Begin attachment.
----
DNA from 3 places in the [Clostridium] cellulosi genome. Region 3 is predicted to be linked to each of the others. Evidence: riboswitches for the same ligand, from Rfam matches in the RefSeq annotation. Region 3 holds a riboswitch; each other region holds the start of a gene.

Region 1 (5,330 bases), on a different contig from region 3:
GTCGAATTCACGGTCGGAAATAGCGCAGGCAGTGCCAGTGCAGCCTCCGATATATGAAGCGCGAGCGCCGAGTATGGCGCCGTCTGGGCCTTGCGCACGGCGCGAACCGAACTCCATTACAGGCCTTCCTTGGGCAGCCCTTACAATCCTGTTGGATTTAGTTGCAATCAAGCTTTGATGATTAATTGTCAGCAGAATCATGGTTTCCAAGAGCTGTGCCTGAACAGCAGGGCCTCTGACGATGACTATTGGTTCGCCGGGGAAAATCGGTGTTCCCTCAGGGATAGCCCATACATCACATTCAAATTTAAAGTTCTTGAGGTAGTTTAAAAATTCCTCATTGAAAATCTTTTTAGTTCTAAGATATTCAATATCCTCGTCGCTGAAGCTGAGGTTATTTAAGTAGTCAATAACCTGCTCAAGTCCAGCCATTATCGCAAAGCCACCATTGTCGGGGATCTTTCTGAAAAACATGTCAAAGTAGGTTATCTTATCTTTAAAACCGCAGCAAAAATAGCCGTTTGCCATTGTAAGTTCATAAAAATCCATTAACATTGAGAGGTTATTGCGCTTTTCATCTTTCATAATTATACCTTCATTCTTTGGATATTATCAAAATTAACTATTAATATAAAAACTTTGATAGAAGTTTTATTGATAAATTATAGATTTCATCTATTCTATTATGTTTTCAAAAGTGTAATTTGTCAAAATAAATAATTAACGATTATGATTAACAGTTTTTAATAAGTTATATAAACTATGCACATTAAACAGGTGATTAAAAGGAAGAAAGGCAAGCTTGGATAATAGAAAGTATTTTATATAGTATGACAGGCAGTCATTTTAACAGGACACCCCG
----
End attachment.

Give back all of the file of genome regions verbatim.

DNA from 3 places in the [Clostridium] cellulosi genome. Region 3 is predicted to be linked to each of the others. Evidence: riboswitches for the same ligand, from Rfam matches in the RefSeq annotation. Region 3 holds a riboswitch; each other region holds the start of a gene.

Region 1 (5,330 bases), on a different contig from region 3:
GTCGAATTCACGGTCGGAAATAGCGCAGGCAGTGCCAGTGCAGCCTCCGATATATGAAGCGCGAGCGCCGAGTATGGCGCCGTCTGGGCCTTGCGCACGGCGCGAACCGAACTCCATTACAGGCCTTCCTTGGGCAGCCCTTACAATCCTGTTGGATTTAGTTGCAATCAAGCTTTGATGATTAATTGTCAGCAGAATCATGGTTTCCAAGAGCTGTGCCTGAACAGCAGGGCCTCTGACGATGACTATTGGTTCGCCGGGGAAAATCGGTGTTCCCTCAGGGATAGCCCATACATCACATTCAAATTTAAAGTTCTTGAGGTAGTTTAAAAATTCCTCATTGAAAATCTTTTTAGTTCTAAGATATTCAATATCCTCGTCGCTGAAGCTGAGGTTATTTAAGTAGTCAATAACCTGCTCAAGTCCAGCCATTATCGCAAAGCCACCATTGTCGGGGATCTTTCTGAAAAACATGTCAAAGTAGGTTATCTTATCTTTAAAACCGCAGCAAAAATAGCCGTTTGCCATTGTAAGTTCATAAAAATCCATTAACATTGAGAGGTTATTGCGCTTTTCATCTTTCATAATTATACCTTCATTCTTTGGATATTATCAAAATTAACTATTAATATAAAAACTTTGATAGAAGTTTTATTGATAAATTATAGATTTCATCTATTCTATTATGTTTTCAAAAGTGTAATTTGTCAAAATAAATAATTAACGATTATGATTAACAGTTTTTAATAAGTTATATAAACTATGCACATTAAACAGGTGATTAAAAGGAAGAAAGGCAAGCTTGGATAATAGAAAGTATTTTATATAGTATGACAGGCAGTCATTTTAACAGGACACCCCG